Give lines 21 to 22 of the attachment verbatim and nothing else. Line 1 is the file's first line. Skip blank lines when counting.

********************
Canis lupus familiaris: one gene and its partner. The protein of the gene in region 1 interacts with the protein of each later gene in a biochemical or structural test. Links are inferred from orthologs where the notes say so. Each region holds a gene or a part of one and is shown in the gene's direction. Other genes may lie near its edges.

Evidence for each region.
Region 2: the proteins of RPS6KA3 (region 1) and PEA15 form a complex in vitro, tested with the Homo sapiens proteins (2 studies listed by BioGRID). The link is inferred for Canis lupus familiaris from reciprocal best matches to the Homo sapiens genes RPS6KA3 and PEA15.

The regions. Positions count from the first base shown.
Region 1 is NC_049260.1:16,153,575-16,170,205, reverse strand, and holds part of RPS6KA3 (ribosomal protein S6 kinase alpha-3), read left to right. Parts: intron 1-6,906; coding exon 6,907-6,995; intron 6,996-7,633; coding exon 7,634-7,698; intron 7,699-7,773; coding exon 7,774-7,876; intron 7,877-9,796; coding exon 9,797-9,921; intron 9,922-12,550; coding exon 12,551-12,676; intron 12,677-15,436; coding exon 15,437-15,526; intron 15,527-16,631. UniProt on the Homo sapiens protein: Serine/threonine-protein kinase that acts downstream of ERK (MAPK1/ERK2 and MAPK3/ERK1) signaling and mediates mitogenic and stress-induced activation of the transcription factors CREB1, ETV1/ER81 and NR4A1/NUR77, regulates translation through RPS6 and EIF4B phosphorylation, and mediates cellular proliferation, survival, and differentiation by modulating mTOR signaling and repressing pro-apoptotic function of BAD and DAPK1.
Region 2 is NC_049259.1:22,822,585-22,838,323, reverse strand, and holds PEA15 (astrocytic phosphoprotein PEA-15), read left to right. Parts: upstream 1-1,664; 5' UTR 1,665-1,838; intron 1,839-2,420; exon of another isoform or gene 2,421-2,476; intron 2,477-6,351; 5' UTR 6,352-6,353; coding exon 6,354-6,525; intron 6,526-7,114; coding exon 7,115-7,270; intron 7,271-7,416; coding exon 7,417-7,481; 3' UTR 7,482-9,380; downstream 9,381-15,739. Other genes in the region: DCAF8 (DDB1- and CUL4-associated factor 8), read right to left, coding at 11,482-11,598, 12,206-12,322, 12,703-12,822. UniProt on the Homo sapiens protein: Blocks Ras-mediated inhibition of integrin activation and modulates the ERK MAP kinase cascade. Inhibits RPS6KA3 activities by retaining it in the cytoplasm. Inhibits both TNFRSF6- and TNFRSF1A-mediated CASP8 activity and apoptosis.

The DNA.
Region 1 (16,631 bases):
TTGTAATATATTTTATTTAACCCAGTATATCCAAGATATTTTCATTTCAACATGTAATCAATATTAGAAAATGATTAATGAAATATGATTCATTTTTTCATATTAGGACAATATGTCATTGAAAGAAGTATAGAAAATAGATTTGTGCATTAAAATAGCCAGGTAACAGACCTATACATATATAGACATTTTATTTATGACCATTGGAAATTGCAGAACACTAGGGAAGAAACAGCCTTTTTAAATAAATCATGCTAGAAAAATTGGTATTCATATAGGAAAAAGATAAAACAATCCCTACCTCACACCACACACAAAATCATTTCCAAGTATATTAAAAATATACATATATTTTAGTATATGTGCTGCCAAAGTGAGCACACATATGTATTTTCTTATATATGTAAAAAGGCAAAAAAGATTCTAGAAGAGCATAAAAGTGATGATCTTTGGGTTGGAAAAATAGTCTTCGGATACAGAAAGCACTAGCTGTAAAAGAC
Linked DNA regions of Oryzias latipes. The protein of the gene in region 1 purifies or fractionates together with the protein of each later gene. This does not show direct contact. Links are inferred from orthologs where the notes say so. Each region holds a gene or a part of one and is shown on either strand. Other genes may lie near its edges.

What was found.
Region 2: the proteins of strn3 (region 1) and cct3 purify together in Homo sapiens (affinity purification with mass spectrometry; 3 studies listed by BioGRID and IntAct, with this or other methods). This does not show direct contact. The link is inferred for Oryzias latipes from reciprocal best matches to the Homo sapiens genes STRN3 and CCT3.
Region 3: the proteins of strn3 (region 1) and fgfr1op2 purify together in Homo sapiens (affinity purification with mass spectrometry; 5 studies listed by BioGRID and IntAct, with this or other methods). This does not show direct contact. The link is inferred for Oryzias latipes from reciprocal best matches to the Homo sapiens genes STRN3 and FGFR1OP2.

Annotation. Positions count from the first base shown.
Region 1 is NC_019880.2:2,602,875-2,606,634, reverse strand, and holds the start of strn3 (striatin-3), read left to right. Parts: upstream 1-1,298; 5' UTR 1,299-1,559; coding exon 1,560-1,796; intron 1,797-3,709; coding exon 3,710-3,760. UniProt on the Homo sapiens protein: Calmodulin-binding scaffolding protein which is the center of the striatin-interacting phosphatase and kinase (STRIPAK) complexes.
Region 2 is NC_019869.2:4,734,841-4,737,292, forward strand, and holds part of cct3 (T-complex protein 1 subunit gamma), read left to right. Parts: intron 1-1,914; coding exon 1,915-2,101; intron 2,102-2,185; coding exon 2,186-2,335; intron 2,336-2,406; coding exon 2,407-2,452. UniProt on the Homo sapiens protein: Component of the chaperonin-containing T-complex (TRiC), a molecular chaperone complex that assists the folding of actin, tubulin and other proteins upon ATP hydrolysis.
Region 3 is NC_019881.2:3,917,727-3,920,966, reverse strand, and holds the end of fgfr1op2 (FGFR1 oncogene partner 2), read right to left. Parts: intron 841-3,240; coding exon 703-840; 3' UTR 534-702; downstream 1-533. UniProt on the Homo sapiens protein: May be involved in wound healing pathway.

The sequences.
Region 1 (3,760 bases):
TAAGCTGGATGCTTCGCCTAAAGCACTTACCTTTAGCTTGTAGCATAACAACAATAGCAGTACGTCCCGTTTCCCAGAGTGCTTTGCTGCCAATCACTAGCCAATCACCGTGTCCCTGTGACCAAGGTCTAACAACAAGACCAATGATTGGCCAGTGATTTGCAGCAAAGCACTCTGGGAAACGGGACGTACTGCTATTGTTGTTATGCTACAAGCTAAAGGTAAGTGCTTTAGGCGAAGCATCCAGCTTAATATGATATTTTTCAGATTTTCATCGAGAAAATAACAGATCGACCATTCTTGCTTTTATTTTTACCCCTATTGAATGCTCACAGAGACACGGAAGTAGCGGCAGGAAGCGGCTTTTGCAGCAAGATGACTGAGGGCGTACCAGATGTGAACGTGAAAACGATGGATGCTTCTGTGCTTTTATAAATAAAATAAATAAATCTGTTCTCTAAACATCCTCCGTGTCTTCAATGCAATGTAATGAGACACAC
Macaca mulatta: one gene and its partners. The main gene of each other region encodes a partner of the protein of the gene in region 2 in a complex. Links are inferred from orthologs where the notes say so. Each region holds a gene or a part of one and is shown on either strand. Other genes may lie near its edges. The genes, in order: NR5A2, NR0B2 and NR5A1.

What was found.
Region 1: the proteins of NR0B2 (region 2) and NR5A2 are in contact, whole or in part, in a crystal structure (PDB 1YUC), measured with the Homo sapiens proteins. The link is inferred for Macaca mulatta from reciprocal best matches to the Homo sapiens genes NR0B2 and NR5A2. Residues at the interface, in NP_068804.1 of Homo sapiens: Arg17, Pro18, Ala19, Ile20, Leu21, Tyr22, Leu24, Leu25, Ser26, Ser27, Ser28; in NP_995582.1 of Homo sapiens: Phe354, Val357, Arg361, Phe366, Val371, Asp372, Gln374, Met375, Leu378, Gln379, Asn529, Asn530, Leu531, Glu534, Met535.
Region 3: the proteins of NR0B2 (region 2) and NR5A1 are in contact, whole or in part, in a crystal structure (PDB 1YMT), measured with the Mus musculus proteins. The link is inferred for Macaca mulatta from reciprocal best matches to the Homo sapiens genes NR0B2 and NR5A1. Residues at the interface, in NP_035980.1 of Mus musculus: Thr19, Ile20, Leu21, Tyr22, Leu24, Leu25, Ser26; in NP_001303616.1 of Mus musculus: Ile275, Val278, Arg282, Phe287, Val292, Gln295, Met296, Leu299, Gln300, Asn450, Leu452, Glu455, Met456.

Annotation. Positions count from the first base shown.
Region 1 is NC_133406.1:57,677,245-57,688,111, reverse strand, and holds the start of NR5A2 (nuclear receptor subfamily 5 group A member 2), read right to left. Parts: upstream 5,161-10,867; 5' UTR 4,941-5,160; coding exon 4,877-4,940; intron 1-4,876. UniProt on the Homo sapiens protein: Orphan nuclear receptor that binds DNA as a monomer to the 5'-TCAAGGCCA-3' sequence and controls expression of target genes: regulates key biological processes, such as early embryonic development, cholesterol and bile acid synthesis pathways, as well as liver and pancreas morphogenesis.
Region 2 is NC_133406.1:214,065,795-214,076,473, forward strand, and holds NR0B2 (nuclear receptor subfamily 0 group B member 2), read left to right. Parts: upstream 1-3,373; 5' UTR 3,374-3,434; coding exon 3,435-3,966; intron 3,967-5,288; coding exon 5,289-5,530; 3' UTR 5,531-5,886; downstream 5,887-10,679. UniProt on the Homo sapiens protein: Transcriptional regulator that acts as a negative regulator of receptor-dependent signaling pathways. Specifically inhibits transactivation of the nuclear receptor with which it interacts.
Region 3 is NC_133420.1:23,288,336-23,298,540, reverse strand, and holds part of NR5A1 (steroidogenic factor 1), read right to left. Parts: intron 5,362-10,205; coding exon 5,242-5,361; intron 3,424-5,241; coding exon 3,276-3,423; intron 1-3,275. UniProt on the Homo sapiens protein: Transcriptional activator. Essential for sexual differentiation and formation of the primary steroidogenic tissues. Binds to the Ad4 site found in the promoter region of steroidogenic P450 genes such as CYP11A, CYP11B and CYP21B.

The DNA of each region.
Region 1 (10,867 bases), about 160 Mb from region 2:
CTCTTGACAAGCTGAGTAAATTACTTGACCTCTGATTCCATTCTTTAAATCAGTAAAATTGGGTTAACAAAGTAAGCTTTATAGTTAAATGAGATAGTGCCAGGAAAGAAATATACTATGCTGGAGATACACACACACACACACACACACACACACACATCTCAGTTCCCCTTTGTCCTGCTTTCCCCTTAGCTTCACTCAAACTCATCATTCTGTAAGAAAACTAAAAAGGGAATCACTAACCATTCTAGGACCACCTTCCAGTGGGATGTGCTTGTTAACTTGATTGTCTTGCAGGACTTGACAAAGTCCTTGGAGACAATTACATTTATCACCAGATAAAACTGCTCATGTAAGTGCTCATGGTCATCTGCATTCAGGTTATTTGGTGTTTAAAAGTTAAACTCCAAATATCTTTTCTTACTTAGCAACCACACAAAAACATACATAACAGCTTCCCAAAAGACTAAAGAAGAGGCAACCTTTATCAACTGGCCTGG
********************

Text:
Macaca mulatta: one gene and its partners. The main gene of each other region encodes a partner of the protein of the gene in region 2 in a complex. Links are inferred from orthologs where the notes say so. Each region holds a gene or a part of one and is shown on either strand. Other genes may lie near its edges. The genes, in order: NR5A2, NR0B2 and NR5A1.

What was found.